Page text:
(A. L.) 

IV. Scottish Literature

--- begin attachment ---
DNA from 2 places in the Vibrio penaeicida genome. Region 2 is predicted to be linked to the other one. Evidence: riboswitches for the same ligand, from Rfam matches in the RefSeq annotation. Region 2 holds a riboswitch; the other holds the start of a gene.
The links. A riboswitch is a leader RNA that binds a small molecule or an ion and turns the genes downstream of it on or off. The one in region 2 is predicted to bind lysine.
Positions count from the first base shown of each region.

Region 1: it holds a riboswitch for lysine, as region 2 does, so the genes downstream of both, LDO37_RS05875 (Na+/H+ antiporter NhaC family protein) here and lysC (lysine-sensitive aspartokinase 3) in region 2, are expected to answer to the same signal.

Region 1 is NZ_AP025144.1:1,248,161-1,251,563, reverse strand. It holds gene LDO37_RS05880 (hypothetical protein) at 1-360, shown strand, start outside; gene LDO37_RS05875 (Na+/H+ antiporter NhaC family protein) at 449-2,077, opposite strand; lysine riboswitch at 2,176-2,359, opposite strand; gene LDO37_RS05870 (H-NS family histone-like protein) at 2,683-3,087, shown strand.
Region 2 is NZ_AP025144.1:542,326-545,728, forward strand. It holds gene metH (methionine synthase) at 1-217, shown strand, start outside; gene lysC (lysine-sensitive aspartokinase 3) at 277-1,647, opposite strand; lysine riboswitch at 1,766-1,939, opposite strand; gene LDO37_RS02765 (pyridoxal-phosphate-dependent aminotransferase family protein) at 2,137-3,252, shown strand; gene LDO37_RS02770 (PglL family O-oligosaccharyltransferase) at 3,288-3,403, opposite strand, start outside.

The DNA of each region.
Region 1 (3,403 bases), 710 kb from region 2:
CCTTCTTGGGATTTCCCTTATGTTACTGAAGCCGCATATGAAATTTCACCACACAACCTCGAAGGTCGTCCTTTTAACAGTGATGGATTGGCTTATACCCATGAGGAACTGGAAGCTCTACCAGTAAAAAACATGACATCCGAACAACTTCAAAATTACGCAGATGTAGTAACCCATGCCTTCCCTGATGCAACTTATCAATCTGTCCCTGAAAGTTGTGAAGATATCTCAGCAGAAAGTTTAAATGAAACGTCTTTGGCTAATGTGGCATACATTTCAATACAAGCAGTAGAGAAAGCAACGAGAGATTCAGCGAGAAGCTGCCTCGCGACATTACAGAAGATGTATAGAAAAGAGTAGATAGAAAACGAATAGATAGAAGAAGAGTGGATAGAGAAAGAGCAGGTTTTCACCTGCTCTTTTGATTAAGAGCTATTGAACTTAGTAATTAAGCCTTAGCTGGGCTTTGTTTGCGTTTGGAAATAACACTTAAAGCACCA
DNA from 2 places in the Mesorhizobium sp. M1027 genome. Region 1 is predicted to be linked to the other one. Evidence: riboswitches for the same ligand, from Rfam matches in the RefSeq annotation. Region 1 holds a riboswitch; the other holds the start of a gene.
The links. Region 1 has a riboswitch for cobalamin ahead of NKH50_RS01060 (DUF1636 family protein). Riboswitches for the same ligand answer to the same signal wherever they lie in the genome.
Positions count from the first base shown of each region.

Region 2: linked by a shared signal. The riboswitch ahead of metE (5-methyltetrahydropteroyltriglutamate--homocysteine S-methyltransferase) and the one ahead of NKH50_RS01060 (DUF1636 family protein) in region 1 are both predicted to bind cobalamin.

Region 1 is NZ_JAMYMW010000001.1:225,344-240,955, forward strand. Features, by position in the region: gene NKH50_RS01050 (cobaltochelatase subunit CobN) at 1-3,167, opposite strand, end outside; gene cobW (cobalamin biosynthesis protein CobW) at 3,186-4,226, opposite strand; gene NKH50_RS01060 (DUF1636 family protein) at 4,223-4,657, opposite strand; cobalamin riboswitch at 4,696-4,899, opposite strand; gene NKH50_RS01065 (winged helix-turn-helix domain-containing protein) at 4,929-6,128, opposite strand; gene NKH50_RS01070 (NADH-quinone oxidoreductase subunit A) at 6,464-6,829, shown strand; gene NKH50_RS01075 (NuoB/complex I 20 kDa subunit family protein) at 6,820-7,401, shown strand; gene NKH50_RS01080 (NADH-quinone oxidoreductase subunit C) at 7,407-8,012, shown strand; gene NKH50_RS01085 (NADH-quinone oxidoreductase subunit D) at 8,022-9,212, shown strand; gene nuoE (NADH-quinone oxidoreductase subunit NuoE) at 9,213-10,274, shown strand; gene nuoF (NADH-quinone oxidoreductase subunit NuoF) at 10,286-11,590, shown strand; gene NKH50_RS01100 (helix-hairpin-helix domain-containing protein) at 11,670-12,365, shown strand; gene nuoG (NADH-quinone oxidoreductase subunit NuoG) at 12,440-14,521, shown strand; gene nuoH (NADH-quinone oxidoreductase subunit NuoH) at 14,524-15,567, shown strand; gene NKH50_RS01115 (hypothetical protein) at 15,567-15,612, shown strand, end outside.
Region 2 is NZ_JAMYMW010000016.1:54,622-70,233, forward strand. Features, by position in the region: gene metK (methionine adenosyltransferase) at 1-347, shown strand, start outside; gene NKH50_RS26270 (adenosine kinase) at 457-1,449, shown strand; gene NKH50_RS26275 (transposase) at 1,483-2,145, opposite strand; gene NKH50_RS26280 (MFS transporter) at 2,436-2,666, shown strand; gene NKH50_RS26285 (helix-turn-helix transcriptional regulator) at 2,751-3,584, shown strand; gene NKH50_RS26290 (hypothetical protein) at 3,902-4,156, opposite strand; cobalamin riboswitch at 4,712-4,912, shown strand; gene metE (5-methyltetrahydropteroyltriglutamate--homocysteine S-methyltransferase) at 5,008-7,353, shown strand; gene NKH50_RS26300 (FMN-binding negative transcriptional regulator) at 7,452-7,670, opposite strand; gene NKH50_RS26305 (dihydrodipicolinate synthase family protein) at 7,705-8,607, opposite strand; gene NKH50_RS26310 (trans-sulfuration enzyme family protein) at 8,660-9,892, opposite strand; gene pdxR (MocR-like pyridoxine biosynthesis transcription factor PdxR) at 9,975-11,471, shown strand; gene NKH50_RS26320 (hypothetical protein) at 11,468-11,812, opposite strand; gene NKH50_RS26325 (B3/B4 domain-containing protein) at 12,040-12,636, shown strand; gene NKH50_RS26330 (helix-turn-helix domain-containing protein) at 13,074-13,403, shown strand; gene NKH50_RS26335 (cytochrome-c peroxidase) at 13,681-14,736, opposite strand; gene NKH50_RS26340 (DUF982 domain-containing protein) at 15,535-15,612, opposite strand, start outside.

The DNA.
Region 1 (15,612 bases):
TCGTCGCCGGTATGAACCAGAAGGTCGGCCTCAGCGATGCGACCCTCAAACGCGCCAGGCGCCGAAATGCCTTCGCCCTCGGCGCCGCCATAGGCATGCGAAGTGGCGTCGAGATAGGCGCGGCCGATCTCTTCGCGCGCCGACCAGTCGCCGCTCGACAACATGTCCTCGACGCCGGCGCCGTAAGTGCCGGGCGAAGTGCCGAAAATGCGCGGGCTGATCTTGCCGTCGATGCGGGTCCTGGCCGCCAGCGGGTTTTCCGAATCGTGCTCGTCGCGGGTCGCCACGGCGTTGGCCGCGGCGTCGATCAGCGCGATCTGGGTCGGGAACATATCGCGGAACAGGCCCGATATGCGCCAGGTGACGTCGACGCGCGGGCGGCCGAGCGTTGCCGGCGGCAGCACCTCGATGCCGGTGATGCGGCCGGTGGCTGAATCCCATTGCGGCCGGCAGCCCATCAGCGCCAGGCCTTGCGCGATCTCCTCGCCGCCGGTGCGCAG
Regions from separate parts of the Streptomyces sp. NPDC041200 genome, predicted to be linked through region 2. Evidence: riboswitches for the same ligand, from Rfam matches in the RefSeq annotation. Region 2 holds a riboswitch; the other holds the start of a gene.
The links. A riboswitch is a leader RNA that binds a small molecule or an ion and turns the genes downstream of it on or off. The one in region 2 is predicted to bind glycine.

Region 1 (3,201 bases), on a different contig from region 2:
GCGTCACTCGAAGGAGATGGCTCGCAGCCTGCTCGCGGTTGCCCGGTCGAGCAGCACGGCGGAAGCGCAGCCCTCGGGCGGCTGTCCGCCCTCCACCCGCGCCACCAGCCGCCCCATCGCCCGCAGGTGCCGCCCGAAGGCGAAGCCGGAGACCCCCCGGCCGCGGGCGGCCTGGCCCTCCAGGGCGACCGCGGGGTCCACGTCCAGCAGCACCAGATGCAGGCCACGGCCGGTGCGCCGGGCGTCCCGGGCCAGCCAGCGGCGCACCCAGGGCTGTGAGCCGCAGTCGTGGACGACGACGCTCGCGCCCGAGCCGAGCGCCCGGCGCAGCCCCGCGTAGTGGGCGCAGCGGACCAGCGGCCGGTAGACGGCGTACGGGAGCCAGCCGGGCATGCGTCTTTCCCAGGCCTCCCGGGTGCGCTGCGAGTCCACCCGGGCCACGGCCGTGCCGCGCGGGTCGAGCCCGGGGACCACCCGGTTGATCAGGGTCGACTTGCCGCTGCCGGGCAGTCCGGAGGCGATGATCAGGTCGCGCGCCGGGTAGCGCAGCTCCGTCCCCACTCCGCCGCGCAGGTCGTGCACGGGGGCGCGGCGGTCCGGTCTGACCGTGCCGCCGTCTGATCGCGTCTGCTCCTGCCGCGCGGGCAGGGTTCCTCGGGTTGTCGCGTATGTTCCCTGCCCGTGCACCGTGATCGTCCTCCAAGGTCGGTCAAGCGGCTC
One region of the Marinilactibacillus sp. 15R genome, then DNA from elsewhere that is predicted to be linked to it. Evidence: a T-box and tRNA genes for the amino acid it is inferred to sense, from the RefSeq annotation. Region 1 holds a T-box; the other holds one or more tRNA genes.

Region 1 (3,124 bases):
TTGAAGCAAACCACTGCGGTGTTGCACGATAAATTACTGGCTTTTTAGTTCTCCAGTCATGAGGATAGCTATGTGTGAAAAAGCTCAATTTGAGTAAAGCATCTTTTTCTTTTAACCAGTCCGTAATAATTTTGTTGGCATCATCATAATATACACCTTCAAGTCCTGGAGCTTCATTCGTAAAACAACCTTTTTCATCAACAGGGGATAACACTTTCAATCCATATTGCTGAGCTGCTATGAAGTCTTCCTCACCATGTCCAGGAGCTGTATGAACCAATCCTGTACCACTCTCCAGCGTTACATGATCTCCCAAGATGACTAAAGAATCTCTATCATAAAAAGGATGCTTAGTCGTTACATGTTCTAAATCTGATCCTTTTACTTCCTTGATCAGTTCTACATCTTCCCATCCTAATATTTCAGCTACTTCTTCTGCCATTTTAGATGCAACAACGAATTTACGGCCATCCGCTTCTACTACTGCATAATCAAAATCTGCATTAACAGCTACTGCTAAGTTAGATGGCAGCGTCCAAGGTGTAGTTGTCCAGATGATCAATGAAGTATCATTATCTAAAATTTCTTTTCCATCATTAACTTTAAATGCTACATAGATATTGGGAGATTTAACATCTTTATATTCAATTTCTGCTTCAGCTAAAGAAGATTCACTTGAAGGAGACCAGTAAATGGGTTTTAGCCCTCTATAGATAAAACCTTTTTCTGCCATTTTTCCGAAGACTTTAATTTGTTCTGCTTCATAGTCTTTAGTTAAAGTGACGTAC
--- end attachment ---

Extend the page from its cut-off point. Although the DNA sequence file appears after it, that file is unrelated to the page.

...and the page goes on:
“Scottish Literature” is taken here in the familiar sense of the Teutonic vernacular of Scotland, not in the more comprehensive sense of the literature of Scotland or of writings by men of Scottish birth, whether in Gaelic (see Celt) or Latin or Northern English. The difference between the two definitions, however, is of small practical concern. The Scottish-Gaelic literature, which is separately dealt with (see Celt: Literature) is, by comparison, of minor importance; and the Latin, though it has a range and influence in Scotland to which it is difficult to find a parallel in the history of the literatures of Europe, is (perhaps for the very reason of its persistency and extent) so bound up with the vernacular that it may be conveniently treated with that literature. It is true that down to the 15th century there were many Teutonic Scots who had difficulty in expressing themselves in “Ynglis,” and that, at a later date, the literary vocabulary was strongly influenced by the Latin habit of Scottish culture; but the difficulty was generally academic, arising from a scholarly sensitiveness to style in the use of a medium which had no literary traditions; perhaps also from medieval and humanistic contempt of the vulgar tongue; in some cases from the cosmopolitan circumstance of the Scot and the special nature of his appeal to the learned world. The widespread use of Latin was, however, seldom or never antagonistic to the preservation of national sentiment. That it was used for other than literary purposes strengthened that sentiment in a way which mere scholarly or literary interest could not have done. The Scottish timbre is rarely wanting, even in places where scholastic or classical custom might have claimed, as in other literatures, an exclusive privilege. And to say this implies no disrespect to the quality of early Scottish Latinity.